This did not make Jeremiah popular. His hometown plotted against him. People tried to kill him. He was persecuted and reviled. If there was an autobiography, he could have entitled it, “Hey, Don’t Shoot the Messenger – The Life Story of Jeremiah.” They did not like Jeremiah.

He never married because the Lord told him not to take a wife. Any future wife of Jeremiah probably appreciated that.

In the whole book of Jeremiah we only have record of two people who listened to him – Baruch, his scribe, and an Ethiopian eunuch named Ebed-melech. It was not a glamorous job that the Lord gave him, but he spoke the truth.

In 605 B.C., Babylon took the first exiles from Israel, from Judah, off to Babylon, and there were multiple deportations over a couple of decades, more and more exiles were sent from Jerusalem over to Babylon, all the way until 587 when Jerusalem was destroyed.

So here we are in chapter 29, probably sometime in the 590s before Jerusalem has been destroyed because Jeremiah’s back at Jerusalem but he’s sending a letter over to the north and to the east to Babylon in order that they may have instructions on how to live. He is going to tell them how they are to live as God’s chosen people in a strange land. How do they exist as the city of God in the midst of a very corrupt, wicked city of man?

Now though we are not in this same situation, thankfully, the New Testament does put us into an analogous situation. So we’re right to draw application from this letter. True, we haven’t been deported, we’re not facing 70 years of explicit punishment, and yet doesn’t the New Testament depict God’s people not so much like the Israelites in the Promised Land as we are exiles?

You think about the garden of Eden. In the garden of Eden you have the city of God and the city of man are the same. After that the cherubim puts a flaming sword, you can’t go back in there. It isn’t until the end of Revelation where the city of God and the city of man become the same again. You remember that’s from Revelation 11. You may now have known there but you’ve heard it from Handel’s Messiah, and the kingdom of this earth, this world, becomes the kingdom of our Lord and of His Christ. That happens at the end when the new heavens and the new earth literally come down, that’s the picture, and we have this new garden city. So in between the beginning of Genesis and the end of Revelation, the city of man and the city of God do not completely overlap.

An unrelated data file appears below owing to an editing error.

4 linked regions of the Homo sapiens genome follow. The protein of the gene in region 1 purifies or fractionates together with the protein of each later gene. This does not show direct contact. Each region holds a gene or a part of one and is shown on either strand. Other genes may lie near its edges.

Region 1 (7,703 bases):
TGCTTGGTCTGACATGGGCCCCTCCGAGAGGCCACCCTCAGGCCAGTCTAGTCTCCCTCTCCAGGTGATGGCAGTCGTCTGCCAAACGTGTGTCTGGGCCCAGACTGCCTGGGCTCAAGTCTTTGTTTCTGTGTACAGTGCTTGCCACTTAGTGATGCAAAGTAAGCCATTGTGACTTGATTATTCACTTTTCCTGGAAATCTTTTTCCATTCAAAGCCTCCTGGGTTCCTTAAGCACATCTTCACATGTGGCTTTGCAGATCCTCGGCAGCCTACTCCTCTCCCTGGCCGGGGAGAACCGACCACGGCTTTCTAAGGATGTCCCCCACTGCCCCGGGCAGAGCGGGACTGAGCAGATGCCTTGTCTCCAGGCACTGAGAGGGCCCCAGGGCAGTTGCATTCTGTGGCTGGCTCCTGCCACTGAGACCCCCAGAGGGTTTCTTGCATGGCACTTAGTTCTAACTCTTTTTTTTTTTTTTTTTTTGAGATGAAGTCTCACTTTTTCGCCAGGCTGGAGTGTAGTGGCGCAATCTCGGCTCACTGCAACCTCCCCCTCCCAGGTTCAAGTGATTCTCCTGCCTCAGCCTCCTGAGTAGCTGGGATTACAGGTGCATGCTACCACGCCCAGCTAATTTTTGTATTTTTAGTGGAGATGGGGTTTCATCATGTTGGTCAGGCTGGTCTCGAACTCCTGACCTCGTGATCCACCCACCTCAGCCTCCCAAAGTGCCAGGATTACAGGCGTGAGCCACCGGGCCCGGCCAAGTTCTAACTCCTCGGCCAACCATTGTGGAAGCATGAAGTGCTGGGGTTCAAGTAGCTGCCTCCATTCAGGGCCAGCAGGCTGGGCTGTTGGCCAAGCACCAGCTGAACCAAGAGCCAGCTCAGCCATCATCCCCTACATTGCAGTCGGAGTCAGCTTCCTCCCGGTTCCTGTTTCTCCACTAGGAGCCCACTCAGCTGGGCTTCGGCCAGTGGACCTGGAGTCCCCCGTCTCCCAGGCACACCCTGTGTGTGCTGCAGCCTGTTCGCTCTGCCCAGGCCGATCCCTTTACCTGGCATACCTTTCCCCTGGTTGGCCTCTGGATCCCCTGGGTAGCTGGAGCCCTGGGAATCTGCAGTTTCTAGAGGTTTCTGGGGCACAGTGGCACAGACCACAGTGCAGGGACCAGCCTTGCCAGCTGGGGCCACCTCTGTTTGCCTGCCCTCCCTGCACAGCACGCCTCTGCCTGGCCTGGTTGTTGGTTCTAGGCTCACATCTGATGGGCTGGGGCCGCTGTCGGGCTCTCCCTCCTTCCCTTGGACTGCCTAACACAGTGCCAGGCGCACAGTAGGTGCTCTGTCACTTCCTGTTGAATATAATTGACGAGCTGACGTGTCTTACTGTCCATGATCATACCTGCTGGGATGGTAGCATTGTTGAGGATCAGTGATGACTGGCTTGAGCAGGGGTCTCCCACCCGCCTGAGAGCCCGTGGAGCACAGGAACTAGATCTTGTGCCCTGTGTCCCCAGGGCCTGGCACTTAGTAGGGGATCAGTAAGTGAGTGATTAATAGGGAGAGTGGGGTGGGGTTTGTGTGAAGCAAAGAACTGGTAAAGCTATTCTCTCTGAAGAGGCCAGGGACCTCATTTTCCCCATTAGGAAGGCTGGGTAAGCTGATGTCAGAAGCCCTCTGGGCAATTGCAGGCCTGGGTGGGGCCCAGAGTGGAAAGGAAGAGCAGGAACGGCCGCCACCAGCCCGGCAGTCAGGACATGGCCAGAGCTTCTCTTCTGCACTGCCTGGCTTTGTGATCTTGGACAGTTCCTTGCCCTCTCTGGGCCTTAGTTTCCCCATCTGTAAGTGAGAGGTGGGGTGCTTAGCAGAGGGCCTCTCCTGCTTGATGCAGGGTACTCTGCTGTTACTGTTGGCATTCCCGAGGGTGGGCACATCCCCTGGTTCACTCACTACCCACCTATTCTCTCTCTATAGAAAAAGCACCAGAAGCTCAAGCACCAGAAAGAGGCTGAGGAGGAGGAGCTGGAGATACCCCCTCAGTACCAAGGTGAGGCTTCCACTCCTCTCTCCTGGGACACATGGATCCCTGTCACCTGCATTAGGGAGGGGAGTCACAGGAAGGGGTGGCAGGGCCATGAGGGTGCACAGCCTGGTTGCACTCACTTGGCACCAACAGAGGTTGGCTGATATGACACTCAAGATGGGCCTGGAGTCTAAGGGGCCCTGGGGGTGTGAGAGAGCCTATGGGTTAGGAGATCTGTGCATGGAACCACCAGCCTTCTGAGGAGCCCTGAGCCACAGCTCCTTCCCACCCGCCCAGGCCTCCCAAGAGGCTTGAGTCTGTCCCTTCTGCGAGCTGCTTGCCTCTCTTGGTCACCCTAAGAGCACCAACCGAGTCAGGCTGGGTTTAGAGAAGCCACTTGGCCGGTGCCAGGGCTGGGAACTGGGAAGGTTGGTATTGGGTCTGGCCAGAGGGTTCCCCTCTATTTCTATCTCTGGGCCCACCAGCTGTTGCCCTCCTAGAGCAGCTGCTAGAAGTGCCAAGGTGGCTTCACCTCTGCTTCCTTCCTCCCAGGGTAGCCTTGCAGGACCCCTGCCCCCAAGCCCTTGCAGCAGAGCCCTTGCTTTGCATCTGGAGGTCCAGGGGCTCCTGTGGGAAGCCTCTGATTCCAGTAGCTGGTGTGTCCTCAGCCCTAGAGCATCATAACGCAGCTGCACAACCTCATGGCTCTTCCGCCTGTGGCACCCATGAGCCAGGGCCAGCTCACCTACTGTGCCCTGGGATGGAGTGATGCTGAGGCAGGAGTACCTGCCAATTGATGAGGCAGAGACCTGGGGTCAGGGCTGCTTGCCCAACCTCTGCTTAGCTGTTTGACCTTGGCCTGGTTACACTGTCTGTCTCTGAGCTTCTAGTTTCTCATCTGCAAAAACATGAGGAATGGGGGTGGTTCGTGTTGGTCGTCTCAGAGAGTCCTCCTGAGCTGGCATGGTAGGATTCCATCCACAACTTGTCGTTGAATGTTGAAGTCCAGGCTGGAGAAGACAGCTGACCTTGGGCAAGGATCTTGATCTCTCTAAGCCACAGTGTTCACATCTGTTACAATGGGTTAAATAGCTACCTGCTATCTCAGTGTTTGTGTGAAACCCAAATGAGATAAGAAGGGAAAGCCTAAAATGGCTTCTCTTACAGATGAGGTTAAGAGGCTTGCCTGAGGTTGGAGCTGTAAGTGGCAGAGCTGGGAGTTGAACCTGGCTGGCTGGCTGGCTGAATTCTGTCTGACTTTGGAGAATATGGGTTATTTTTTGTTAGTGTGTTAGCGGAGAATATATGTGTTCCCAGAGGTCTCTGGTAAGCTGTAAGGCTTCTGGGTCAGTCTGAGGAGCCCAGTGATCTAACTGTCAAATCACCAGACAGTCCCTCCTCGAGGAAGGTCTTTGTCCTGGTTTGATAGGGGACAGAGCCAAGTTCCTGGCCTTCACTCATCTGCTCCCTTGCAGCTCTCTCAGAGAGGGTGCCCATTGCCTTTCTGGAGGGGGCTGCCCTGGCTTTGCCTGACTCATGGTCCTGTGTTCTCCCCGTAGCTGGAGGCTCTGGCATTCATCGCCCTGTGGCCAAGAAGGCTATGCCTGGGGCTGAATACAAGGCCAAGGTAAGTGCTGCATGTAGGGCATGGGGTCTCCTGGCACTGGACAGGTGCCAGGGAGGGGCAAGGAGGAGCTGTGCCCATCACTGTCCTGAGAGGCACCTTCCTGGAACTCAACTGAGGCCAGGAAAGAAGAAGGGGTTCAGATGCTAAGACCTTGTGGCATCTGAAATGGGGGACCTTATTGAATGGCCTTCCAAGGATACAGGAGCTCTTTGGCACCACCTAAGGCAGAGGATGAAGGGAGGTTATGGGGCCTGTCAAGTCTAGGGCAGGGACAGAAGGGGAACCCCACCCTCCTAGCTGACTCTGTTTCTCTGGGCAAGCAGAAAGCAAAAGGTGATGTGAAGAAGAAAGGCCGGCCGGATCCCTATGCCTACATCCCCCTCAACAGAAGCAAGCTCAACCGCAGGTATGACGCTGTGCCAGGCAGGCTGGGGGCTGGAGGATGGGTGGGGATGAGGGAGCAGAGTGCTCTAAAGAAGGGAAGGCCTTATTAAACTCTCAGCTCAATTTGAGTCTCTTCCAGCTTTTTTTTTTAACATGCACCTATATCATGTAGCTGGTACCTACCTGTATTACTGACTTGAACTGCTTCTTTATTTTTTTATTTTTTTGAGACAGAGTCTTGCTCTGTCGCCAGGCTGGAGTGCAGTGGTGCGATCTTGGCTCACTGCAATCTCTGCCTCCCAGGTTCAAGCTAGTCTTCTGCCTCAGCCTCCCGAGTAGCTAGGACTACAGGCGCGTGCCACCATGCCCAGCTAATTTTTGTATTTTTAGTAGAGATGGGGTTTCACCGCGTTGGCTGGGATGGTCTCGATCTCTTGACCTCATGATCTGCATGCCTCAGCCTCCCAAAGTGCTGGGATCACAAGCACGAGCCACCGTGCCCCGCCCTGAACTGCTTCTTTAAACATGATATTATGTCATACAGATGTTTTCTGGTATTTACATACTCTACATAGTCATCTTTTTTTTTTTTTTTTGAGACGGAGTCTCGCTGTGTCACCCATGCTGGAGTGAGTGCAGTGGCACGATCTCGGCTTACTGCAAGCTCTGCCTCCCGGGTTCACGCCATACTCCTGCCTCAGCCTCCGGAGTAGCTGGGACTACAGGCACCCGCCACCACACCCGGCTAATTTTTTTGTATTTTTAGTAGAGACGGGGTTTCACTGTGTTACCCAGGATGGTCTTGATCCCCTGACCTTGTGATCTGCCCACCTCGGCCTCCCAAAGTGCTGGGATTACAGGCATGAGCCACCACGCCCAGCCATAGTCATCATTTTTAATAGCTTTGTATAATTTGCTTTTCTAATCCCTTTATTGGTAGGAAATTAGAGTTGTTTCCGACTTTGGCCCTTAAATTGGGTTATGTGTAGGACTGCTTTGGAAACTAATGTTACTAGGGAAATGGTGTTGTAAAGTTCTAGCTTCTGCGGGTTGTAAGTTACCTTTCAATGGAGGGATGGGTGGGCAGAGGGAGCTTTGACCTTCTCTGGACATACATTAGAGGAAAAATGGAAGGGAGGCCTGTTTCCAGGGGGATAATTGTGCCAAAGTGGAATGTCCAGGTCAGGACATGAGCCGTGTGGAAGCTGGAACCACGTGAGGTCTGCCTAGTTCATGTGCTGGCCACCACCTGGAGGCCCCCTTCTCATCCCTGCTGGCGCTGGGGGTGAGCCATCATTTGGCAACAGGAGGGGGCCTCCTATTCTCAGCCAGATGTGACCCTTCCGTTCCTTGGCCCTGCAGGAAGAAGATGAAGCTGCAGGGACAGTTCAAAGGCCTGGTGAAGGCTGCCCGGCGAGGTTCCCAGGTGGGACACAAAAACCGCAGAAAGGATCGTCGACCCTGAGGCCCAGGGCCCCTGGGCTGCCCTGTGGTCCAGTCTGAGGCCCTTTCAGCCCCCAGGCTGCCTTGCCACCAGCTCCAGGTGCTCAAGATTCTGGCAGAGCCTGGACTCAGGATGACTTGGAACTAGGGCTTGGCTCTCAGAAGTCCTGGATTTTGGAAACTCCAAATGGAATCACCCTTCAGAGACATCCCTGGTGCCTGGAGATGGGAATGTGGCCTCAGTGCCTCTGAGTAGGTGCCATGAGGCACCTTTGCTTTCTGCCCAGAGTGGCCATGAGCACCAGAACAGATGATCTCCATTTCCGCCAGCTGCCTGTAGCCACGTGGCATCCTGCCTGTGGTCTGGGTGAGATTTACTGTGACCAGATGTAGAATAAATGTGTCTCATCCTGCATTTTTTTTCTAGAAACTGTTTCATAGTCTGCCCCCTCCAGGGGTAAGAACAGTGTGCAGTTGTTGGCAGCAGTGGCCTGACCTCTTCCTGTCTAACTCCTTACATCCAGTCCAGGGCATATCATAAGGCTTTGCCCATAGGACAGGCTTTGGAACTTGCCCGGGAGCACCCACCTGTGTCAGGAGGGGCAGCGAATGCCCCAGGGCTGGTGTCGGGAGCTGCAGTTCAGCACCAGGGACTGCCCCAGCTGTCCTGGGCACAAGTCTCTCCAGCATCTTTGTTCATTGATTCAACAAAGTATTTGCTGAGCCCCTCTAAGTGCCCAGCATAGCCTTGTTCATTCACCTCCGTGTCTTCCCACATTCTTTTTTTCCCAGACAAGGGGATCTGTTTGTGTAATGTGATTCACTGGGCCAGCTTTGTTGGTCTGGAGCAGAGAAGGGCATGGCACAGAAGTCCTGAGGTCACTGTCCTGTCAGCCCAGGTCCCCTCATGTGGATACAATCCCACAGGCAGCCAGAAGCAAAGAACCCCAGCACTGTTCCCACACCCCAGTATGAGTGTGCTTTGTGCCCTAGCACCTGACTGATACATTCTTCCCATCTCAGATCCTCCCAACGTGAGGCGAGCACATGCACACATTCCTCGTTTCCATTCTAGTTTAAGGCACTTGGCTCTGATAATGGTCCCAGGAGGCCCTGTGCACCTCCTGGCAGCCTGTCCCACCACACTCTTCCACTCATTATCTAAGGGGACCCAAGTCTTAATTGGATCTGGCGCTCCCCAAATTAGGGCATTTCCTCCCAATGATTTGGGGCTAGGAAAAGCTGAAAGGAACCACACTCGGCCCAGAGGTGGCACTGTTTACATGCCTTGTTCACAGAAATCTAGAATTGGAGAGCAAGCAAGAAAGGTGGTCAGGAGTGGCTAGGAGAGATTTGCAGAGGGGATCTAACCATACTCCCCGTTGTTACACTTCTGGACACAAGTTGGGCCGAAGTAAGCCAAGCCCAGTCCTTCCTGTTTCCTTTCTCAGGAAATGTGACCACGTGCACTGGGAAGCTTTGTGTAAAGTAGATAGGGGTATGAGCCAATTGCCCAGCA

That’s why in 1 Peter we are often called strangers and aliens. Some translations we are called exiles, the elect exile of the dispersion. We are those people who are not yet I the Promised Land. No matter how much influence we may have, and certainly throughout much of history in this country there has been a tremendous Christian influence and that is to the good and we ought to do that as we’ll see in this text, and yet we must always keep in mind that the city of God and the city of man have not come together fully, and they won’t until the end.

We, too, no matter how godly your neighborhood may be, or even if you live in the South, we’re strangers, we’re aliens, we’re exiles.

I belabor that point for you to understand that Jeremiah’s letter is for people like us. Not identical, of course, we’re not promised this, we’re not 70 years, it’s not identical, but the basic contours are the same. Israel of God in the midst of Babylon, because Paul will later call the Church the Israel of God, and Revelation makes clear that the worldly system is like Babylon. So Israel of God in the midst of Babylon. That’s us.

There are three commands for the exiles in Babylon, and these three instructions will be useful for us as we think about living in the city of God as the city of God in the midst of the city of man. Three instructions.

Number one – Settle down.

Not settle down as much calm down, but okay, get some roots, get established. You see this in verse 5. Build houses, live in them, plant gardens, eat their produce, take wives, have sons and daughters, get wives for sons, give your daughters in marriage, they may bear sons, multiply, do not decrease.

You have to remember they are in Babylon, the Babylonians crushed the Israelites. They crushed their enemies. Killed men, women, and children. Dashed infants against the rocks. This was a godless, corrupt, punishing, despicable enemy. They were certainly more godless than this country. And yet as one author puts it, Jeremiah sounds like he works for Babylonian Realty – check out our 4-bedroom homes, our lush gardens, our bustling commerce, come to Babylon, a wonderful place to raise your family.

Now it’s true they didn’t choose to relocate to Babylon, they were forced there, but now Jeremiah absolutely astonishes them. Remember the false prophets are telling them this is going to be quick. There’s a false prophet named Hananiah in chapters 27 and 28. There’s another false prophet in chapter 29 Shemaiah. They’re all saying basically the same thing – this is going to be short, two years tops. So this is uncomfortable, but don’t worry, don’t make long-term plans, best to just bring your tents, not your bricks and mortar.

Jeremiah says the opposite. Nope, it’s not going to be short. It’s going to be 70 years and so you need to settle down.